A Sermon for the Eighteenth Sunday after Trinity, September 30, 2018
St. Dunstan’s Anglican Church, Largo, FL
The Reverend J. Michael Strachan
Sometimes it is difficult for us to read the Bible in context. There are many ways to read the Bible, but still, I am convinced that the baseline for all readings of sacred scripture must address what the author intended to communicate to his intended audience, and that means we have to read our sacred texts in their historical and literary contexts. And while many people acknowledge this to be true, the reasons we have difficulty doing this are a multifaceted problem.
One facet of this problem (and there are many) is that the majority of people access the Bible primarily through translations. Now, when we look back on the history of the world and recognize (a) that for centuries people didn’t have the Bible in their language and (b) for most of Jewish and Christian history the idea of owning a personal copy of the Bible, much less one in your language, was an impossible dream. So, we should give thanks to God every single day that we can own copies of God’s Word in our language, and this privilege should make us want to read our Bibles every single because we can while most of our brothers and sisters in Christ throughout human history could not.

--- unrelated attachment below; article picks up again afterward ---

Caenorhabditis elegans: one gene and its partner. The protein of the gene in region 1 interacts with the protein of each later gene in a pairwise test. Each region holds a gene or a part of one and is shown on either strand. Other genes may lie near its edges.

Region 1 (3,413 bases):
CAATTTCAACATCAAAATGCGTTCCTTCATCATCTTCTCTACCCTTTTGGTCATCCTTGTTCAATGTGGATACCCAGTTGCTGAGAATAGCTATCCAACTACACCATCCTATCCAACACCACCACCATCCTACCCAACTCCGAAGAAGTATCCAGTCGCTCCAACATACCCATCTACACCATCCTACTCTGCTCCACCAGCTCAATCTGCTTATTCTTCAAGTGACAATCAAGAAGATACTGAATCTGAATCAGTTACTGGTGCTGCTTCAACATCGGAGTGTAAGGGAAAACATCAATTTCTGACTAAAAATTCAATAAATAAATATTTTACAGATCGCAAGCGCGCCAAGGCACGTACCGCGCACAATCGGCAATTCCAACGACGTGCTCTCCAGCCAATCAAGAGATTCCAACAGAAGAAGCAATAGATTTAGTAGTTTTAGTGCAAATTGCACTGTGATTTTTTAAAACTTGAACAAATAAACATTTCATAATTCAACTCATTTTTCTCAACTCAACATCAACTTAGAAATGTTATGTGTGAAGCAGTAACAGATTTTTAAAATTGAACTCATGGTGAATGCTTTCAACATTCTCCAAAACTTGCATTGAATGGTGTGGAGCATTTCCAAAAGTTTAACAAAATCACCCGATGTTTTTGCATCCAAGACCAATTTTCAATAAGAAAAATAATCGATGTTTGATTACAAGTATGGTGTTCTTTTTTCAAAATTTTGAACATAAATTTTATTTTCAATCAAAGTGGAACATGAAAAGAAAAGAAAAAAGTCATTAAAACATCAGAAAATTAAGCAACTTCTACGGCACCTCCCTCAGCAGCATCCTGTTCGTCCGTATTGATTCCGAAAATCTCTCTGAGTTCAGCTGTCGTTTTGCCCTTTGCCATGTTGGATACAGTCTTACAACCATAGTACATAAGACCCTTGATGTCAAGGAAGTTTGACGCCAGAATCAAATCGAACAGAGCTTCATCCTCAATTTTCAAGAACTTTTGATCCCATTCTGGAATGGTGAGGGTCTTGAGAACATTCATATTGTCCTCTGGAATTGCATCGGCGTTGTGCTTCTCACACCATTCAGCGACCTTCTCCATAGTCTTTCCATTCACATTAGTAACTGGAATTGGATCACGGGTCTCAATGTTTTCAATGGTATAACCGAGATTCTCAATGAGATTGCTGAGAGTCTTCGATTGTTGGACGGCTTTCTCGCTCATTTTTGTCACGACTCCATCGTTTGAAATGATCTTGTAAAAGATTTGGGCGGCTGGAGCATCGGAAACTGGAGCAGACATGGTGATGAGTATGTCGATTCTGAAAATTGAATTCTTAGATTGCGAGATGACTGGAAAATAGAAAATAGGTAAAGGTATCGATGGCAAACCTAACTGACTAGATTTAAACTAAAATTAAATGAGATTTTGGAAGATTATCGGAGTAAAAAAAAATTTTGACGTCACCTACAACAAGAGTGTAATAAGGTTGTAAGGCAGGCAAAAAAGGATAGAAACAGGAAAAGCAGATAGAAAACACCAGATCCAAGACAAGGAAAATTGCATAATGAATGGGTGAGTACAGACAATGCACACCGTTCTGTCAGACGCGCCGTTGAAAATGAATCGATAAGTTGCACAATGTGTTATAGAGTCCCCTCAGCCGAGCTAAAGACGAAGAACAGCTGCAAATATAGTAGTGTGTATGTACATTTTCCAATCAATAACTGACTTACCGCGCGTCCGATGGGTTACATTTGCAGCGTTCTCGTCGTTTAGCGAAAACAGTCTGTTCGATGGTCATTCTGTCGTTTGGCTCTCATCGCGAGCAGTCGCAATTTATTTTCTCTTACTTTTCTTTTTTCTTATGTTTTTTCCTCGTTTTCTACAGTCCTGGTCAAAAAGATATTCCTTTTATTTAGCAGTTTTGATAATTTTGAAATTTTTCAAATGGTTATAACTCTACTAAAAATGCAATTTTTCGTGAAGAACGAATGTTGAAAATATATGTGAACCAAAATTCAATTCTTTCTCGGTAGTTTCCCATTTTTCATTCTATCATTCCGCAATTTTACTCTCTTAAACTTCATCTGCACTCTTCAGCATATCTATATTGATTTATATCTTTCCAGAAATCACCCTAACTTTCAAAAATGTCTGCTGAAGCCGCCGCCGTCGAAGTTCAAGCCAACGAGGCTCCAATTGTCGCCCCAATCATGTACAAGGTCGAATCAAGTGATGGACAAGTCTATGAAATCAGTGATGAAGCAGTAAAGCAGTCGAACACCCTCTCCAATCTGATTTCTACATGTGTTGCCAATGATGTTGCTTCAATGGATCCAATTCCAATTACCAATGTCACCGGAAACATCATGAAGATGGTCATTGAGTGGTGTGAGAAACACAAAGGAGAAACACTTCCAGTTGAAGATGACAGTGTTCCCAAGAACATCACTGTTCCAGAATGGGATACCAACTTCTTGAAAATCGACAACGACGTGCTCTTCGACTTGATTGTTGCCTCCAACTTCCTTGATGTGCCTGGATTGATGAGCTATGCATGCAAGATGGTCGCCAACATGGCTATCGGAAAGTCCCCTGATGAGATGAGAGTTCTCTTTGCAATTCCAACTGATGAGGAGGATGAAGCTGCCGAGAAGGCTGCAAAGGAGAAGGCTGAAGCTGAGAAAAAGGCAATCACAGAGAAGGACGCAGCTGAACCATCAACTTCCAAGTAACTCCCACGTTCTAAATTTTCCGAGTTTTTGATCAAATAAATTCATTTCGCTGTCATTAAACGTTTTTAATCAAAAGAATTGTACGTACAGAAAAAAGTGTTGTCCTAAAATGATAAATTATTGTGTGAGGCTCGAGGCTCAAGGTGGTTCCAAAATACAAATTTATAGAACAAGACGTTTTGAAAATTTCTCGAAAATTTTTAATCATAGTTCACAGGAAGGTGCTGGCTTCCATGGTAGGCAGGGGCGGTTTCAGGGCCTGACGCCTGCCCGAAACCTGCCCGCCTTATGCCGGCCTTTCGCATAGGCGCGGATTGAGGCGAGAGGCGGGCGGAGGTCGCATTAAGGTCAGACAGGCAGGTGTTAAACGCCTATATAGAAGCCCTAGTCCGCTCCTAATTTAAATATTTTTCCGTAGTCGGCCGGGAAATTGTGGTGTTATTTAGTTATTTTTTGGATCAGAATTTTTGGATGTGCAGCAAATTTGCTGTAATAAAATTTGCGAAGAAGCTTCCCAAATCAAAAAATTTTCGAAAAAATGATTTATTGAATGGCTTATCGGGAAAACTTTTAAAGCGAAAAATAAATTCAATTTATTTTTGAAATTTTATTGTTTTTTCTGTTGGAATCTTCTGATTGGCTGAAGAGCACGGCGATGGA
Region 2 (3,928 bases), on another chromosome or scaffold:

However, we must recognize that every translation of the Bible has a layer of interpretation already on it. There’s no such thing as neutral or unbiased translation. As they teach you when you study Greek and Hebrew in school, translation is treason. Try as you might, you will add something, and you will lose something. It just happens. Sometimes it’s unintentional. Sometimes it’s intentional. This is especially true of translation by committee, which is how most of our English translations are done.